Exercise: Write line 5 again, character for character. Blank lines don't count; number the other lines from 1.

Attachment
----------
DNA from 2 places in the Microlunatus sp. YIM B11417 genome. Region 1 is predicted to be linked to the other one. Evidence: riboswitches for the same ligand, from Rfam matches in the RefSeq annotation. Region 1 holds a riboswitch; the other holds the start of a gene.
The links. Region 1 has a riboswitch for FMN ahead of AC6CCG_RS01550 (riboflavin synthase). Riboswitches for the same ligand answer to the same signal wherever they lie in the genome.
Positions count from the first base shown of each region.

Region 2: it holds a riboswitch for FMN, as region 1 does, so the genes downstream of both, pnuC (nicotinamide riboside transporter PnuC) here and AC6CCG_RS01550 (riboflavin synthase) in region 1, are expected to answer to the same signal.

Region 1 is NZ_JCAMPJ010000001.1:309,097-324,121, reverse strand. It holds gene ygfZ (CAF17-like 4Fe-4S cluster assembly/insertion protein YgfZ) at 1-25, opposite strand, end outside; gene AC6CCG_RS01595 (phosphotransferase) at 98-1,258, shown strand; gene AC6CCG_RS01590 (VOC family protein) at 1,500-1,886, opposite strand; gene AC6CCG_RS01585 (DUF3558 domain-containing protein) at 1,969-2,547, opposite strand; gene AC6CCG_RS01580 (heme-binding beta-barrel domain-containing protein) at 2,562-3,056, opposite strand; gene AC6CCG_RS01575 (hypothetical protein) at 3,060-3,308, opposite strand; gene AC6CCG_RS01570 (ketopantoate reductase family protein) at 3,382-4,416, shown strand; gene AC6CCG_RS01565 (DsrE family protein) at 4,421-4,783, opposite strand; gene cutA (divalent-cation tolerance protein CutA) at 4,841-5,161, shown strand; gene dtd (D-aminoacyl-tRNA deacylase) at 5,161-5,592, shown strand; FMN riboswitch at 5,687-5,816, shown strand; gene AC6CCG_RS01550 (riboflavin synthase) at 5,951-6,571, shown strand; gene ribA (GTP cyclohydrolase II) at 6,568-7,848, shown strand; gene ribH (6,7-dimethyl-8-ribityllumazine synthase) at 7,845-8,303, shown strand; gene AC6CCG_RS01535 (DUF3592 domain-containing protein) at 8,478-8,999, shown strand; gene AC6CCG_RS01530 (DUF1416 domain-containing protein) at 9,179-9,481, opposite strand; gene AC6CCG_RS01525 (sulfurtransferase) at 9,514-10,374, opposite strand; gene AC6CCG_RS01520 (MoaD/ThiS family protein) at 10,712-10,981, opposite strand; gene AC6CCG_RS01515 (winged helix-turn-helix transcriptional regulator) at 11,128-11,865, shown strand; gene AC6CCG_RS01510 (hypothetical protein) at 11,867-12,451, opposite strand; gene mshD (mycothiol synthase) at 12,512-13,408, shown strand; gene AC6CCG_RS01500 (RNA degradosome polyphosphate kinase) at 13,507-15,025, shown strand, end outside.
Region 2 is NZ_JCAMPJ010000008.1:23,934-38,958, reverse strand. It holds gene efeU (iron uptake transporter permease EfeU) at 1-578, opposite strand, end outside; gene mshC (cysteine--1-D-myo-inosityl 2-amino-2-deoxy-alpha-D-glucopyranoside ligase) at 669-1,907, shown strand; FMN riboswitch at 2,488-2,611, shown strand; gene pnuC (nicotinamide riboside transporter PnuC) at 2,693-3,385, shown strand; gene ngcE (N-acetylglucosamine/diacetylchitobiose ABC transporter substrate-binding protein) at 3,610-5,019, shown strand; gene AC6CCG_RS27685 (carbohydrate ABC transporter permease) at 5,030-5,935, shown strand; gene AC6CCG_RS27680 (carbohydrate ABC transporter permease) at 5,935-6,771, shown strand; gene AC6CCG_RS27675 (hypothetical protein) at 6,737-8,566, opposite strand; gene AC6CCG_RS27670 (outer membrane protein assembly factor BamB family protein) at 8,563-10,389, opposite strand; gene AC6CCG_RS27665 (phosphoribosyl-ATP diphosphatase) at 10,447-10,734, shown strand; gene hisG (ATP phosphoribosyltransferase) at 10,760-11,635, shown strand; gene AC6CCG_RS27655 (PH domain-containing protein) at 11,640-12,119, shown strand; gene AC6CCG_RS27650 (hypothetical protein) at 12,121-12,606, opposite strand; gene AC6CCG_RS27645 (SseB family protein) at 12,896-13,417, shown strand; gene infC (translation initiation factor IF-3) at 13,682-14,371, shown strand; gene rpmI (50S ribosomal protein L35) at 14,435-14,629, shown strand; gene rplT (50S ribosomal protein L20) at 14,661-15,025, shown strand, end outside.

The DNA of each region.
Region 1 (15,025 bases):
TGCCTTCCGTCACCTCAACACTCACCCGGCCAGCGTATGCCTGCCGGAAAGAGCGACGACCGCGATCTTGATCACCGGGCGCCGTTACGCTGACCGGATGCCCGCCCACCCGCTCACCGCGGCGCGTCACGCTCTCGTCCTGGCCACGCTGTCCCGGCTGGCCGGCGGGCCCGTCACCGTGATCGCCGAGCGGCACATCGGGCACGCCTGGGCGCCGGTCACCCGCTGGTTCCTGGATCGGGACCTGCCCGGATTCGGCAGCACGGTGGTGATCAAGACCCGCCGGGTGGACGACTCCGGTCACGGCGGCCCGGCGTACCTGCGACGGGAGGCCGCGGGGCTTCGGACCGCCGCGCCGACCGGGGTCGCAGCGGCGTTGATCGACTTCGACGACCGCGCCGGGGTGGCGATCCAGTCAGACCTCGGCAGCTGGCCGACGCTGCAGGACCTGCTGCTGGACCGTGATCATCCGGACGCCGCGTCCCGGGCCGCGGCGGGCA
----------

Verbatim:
Region 1 is NZ_JCAMPJ010000001.1:309,097-324,121, reverse strand. It holds gene ygfZ (CAF17-like 4Fe-4S cluster assembly/insertion protein YgfZ) at 1-25, opposite strand, end outside; gene AC6CCG_RS01595 (phosphotransferase) at 98-1,258, shown strand; gene AC6CCG_RS01590 (VOC family protein) at 1,500-1,886, opposite strand; gene AC6CCG_RS01585 (DUF3558 domain-containing protein) at 1,969-2,547, opposite strand; gene AC6CCG_RS01580 (heme-binding beta-barrel domain-containing protein) at 2,562-3,056, opposite strand; gene AC6CCG_RS01575 (hypothetical protein) at 3,060-3,308, opposite strand; gene AC6CCG_RS01570 (ketopantoate reductase family protein) at 3,382-4,416, shown strand; gene AC6CCG_RS01565 (DsrE family protein) at 4,421-4,783, opposite strand; gene cutA (divalent-cation tolerance protein CutA) at 4,841-5,161, shown strand; gene dtd (D-aminoacyl-tRNA deacylase) at 5,161-5,592, shown strand; FMN riboswitch at 5,687-5,816, shown strand; gene AC6CCG_RS01550 (riboflavin synthase) at 5,951-6,571, shown strand; gene ribA (GTP cyclohydrolase II) at 6,568-7,848, shown strand; gene ribH (6,7-dimethyl-8-ribityllumazine synthase) at 7,845-8,303, shown strand; gene AC6CCG_RS01535 (DUF3592 domain-containing protein) at 8,478-8,999, shown strand; gene AC6CCG_RS01530 (DUF1416 domain-containing protein) at 9,179-9,481, opposite strand; gene AC6CCG_RS01525 (sulfurtransferase) at 9,514-10,374, opposite strand; gene AC6CCG_RS01520 (MoaD/ThiS family protein) at 10,712-10,981, opposite strand; gene AC6CCG_RS01515 (winged helix-turn-helix transcriptional regulator) at 11,128-11,865, shown strand; gene AC6CCG_RS01510 (hypothetical protein) at 11,867-12,451, opposite strand; gene mshD (mycothiol synthase) at 12,512-13,408, shown strand; gene AC6CCG_RS01500 (RNA degradosome polyphosphate kinase) at 13,507-15,025, shown strand, end outside.